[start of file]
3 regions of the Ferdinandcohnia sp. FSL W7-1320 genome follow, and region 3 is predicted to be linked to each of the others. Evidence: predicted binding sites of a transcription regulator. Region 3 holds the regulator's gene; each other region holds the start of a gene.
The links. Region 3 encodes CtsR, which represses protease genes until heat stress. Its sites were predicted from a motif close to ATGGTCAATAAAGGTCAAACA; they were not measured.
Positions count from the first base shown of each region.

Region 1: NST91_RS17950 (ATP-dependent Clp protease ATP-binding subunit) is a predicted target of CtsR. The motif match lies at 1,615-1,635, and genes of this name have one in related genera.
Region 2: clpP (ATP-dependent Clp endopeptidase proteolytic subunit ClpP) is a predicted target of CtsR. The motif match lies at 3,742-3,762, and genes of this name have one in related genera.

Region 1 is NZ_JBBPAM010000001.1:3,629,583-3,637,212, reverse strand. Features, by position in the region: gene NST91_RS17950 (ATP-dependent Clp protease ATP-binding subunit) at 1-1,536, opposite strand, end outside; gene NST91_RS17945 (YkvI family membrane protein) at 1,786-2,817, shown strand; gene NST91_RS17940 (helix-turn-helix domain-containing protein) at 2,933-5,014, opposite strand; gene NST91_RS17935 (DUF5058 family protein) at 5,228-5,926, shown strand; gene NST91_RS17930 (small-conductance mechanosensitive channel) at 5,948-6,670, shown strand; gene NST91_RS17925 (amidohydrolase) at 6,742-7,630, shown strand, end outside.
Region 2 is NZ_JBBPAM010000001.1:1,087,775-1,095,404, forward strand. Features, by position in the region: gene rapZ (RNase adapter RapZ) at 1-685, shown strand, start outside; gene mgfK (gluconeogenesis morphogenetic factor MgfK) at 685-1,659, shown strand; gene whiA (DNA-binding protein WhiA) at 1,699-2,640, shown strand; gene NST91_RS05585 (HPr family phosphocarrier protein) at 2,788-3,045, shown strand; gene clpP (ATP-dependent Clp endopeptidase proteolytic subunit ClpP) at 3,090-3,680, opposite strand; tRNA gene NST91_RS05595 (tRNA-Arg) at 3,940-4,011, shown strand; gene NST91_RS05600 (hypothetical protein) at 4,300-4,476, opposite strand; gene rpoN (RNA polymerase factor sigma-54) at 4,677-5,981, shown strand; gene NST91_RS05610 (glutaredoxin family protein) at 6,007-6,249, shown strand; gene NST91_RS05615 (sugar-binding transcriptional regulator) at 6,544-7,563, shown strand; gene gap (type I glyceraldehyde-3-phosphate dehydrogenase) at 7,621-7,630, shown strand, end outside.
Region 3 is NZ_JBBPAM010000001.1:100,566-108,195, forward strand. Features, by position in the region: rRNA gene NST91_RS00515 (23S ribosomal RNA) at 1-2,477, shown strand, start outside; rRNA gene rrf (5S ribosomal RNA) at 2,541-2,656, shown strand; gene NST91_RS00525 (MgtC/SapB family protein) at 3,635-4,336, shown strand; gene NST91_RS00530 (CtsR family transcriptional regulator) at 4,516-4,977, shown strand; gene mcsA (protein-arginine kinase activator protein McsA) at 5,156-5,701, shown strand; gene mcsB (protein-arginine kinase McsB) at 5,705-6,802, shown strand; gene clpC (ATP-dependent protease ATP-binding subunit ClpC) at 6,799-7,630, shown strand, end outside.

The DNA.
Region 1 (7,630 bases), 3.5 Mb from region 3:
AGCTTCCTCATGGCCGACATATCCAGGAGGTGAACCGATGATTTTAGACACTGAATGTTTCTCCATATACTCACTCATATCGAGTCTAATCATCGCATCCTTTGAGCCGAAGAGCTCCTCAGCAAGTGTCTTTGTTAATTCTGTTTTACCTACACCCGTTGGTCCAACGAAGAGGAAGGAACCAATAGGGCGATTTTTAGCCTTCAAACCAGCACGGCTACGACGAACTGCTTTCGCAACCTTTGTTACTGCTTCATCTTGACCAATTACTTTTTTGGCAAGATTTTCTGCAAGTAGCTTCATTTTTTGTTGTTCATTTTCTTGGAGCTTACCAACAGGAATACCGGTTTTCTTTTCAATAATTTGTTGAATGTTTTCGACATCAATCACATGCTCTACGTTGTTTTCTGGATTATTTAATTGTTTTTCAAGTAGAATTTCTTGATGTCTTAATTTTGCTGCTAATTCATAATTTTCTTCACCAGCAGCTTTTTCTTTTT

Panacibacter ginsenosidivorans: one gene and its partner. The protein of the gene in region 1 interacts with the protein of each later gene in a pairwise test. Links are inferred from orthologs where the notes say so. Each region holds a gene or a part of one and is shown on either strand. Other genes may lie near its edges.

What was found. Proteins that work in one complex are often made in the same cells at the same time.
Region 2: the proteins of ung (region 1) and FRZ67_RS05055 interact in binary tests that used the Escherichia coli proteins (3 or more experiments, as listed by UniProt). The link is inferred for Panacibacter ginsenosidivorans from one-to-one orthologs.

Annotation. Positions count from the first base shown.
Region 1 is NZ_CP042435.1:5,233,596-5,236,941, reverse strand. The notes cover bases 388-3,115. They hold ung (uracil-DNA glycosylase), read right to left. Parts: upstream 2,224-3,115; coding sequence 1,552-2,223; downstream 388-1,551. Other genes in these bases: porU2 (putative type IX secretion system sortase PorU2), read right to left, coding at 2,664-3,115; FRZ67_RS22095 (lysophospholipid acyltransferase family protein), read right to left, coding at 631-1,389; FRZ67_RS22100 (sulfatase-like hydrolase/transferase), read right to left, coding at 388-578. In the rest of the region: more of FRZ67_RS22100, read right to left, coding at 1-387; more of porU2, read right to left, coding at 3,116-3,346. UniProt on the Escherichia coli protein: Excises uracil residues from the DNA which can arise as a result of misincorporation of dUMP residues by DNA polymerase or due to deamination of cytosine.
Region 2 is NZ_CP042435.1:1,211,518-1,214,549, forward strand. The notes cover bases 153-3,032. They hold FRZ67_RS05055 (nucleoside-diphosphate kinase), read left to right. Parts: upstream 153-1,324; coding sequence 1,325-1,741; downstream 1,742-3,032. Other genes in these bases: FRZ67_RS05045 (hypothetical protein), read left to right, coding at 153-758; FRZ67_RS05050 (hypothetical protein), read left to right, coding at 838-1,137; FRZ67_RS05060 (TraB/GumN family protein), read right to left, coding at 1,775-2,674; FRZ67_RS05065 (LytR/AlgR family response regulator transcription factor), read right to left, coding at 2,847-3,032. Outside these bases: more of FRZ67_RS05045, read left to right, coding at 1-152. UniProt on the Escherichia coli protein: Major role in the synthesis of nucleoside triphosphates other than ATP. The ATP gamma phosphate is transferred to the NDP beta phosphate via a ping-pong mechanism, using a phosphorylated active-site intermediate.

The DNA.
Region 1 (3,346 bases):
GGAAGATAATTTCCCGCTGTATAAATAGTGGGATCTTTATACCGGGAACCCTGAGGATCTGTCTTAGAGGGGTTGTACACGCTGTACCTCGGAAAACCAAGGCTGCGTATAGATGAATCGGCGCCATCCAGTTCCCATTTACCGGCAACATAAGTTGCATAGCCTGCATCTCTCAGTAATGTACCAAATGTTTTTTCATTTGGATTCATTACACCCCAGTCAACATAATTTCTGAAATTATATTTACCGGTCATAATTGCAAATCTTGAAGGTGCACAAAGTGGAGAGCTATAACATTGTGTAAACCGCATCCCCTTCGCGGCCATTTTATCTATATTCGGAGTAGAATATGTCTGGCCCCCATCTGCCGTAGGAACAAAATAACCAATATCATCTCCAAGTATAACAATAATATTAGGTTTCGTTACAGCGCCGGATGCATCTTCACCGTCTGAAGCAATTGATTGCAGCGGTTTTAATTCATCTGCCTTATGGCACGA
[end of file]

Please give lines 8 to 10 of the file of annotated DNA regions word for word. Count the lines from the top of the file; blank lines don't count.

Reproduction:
Region 3 is NZ_JBBPAM010000001.1:100,566-108,195, forward strand. Features, by position in the region: rRNA gene NST91_RS00515 (23S ribosomal RNA) at 1-2,477, shown strand, start outside; rRNA gene rrf (5S ribosomal RNA) at 2,541-2,656, shown strand; gene NST91_RS00525 (MgtC/SapB family protein) at 3,635-4,336, shown strand; gene NST91_RS00530 (CtsR family transcriptional regulator) at 4,516-4,977, shown strand; gene mcsA (protein-arginine kinase activator protein McsA) at 5,156-5,701, shown strand; gene mcsB (protein-arginine kinase McsB) at 5,705-6,802, shown strand; gene clpC (ATP-dependent protease ATP-binding subunit ClpC) at 6,799-7,630, shown strand, end outside.

The DNA.
Region 1 (7,630 bases), 3.5 Mb from region 3: